Kelly Rowland’s ‘Hitman’ Lyrics Explained
Beyoncé isn’t the only successful artist to come out of Destiny’s Child. Fellow member Kelly Rowland has sold over 40 million records as a solo artist, according to Ebony magazine. The musician has also received many Grammy nominations, including a win with Nelly for their 2002 collaboration, “Dilemma.”
In 2020, her recent release “Hitman” was featured as part of the NFL Songs of the Season series, according to Billboard. The series was part of the NFL’s social justice initiative Inspire Change, aiming to take down opportunity barriers relating to education, economic advancement, police and community relations, and criminal justice reform. According to the NFL, the series also included tunes from Blackway, Royce Da 5’9″, Lecrae, and SASH.
“I am excited to have my song associated with this series and with football overall, where there has always been synergy with music and the game,” Rowland said in a statement, according to Billboard.
Although the song “Hitman” was tied to football, what is it really about? Read on for the meaning behind Kelly Rowland’s lyrics to the song.
Kelly Rowland's 'Hitman' may be about a steamy hookup…
Kelly Rowland told Ebony in November 2020, “Hitman is an upbeat, high-tempo song that gets listeners going. It’s high energy, and sets a tone that I think matches the excitement of football and an NFL Sunday.” And although Kelly Rowland’s “Hitman” was a song associated with the NFL Songs of the Season series, the lyrics don’t seem to have anything to do with football.
The lyrics detail a “sinner man” who has “confidence” and knows how to take care of business, just like how Rowland likes it. The Associated Press said the tune “should be a staple in the type of sweaty, basement parties the pandemic can’t allow.” If that wasn’t clear enough, according to Genius, the track is all about Rowland calling up a man for a booty call. She sings in the pre-chorus, “It’s like speed dial, hit one button / On my mind all the time, got my nose open / And now I want it to myself like a gold rush / Can’t nobody get it, keep it quiet hush, hush.”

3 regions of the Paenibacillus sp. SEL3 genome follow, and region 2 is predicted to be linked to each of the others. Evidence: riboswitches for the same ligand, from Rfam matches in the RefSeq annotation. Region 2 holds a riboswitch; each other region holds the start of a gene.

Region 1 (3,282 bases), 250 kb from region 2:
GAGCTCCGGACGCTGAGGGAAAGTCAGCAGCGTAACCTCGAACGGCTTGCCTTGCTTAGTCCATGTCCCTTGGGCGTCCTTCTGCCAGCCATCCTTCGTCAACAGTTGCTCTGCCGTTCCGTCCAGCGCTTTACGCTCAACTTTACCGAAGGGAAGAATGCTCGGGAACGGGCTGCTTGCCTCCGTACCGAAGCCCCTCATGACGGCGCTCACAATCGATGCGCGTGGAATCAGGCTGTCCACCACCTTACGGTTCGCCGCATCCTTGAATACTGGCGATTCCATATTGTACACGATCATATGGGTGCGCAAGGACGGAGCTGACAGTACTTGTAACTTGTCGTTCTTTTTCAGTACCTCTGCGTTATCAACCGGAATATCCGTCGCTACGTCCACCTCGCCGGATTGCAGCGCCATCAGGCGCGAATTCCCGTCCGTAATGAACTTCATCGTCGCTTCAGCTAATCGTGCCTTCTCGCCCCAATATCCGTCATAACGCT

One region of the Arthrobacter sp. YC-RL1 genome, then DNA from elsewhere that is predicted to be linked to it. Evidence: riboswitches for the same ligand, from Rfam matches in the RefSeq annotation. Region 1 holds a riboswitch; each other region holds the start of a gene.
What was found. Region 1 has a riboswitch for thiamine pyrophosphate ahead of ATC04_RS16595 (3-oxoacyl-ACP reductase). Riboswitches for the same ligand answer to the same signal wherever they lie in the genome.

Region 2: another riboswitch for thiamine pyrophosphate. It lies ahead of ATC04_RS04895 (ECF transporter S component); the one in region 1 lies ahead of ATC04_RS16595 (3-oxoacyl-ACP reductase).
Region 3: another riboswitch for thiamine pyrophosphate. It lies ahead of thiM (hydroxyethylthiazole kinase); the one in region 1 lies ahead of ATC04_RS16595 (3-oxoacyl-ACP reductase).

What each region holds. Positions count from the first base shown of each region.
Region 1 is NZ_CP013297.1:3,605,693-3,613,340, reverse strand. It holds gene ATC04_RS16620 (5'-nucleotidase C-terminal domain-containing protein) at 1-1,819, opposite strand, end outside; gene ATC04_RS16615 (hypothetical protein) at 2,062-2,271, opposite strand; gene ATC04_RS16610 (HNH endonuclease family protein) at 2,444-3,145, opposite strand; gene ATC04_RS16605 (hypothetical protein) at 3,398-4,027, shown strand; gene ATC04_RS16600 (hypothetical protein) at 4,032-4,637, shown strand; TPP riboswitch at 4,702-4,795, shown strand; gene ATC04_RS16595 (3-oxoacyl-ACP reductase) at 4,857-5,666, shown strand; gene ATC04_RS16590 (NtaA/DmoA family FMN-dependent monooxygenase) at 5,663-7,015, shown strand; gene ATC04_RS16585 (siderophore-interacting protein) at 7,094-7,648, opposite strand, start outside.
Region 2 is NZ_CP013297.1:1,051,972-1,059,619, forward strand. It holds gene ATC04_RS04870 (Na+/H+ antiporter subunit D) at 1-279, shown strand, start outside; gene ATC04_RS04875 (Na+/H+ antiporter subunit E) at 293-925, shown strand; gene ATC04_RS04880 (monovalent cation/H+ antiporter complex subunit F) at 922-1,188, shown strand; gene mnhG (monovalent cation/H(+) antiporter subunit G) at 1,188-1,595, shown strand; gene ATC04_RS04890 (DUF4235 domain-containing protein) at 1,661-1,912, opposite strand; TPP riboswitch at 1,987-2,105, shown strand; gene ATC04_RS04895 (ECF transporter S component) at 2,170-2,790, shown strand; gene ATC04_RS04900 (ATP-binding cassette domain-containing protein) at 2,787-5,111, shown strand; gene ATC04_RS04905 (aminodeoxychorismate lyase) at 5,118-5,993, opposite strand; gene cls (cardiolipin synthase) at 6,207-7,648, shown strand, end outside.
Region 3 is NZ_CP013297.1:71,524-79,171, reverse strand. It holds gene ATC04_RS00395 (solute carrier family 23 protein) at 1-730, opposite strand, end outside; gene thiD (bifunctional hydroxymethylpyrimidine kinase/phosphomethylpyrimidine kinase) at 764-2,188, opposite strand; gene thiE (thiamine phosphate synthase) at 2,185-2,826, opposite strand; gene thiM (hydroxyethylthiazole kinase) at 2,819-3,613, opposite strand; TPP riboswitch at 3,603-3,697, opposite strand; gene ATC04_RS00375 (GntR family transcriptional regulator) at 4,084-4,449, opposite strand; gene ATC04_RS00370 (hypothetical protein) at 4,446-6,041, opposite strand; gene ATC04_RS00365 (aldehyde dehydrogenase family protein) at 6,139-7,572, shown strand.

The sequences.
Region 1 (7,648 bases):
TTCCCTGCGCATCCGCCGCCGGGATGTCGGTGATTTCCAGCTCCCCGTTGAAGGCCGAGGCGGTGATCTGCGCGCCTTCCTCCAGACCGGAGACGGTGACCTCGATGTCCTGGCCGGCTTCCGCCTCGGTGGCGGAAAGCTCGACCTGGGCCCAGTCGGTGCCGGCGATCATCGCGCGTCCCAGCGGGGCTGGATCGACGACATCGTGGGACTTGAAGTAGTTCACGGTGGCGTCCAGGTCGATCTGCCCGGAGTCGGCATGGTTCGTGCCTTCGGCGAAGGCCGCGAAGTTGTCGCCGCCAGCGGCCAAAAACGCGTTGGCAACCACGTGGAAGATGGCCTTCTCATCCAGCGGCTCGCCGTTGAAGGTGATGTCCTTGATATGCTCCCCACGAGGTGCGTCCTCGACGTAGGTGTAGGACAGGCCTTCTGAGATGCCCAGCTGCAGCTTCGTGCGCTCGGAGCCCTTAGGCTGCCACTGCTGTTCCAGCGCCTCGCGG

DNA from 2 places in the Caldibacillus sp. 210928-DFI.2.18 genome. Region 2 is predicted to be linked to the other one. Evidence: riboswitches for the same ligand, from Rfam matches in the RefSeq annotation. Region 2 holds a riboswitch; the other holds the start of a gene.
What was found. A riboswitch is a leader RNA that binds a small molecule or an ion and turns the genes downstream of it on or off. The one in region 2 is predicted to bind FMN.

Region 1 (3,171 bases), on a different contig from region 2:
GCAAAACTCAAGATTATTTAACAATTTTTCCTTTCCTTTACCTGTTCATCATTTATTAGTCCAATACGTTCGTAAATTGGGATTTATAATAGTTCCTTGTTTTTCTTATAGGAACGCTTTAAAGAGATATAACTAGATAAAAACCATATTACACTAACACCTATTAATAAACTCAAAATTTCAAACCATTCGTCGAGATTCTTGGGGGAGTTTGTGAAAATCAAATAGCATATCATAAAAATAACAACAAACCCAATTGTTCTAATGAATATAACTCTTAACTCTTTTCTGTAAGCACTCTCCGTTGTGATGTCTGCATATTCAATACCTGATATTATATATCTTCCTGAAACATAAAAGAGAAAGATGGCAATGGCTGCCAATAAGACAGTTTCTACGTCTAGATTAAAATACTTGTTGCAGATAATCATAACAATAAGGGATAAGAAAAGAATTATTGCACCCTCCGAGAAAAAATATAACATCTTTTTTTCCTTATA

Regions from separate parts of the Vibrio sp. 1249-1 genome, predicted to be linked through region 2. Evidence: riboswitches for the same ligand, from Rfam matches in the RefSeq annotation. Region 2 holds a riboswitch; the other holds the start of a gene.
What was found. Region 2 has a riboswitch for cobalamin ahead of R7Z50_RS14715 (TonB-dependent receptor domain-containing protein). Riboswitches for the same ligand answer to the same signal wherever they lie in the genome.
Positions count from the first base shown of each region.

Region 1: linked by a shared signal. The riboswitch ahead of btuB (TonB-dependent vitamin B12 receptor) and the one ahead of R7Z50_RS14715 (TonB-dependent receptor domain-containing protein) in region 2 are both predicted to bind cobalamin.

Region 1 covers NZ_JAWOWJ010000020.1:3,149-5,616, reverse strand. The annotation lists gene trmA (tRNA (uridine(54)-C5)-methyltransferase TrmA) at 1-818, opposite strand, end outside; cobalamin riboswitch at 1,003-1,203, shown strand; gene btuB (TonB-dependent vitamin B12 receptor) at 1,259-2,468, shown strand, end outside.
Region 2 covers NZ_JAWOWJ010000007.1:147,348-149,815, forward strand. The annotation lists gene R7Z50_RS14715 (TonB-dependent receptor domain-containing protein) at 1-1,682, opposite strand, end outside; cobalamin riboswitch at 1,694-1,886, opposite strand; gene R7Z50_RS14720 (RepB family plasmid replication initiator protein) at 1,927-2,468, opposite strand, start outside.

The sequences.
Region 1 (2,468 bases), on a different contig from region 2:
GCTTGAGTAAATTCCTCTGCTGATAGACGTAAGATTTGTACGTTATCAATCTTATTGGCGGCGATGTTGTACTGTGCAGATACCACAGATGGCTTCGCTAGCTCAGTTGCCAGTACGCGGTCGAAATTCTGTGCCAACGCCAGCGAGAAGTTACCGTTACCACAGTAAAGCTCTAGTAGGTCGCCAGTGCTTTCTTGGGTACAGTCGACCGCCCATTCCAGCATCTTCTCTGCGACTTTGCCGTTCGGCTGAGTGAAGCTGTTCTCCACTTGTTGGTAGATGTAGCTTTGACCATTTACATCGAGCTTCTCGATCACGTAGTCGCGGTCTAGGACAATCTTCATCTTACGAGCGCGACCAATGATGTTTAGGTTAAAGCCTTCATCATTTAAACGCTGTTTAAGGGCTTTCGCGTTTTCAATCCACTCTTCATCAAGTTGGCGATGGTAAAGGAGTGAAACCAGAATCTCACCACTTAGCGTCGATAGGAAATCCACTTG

The beat features the work of a legendary musician: Nigerian icon and Afrobeat pioneer Fela Kuti. “Hitman” samples Kuti’s 1976 song “Mr. Follow Follow,” a charged political song that called out the misconduct of the Nigerian army, per Africa News. Rowland’s EP, K, also features five other tracks also inspired by Afrobeat, according to the Associated Press. Even if the lyrics don’t address football, the music seems to carry a sly political undercurrent.
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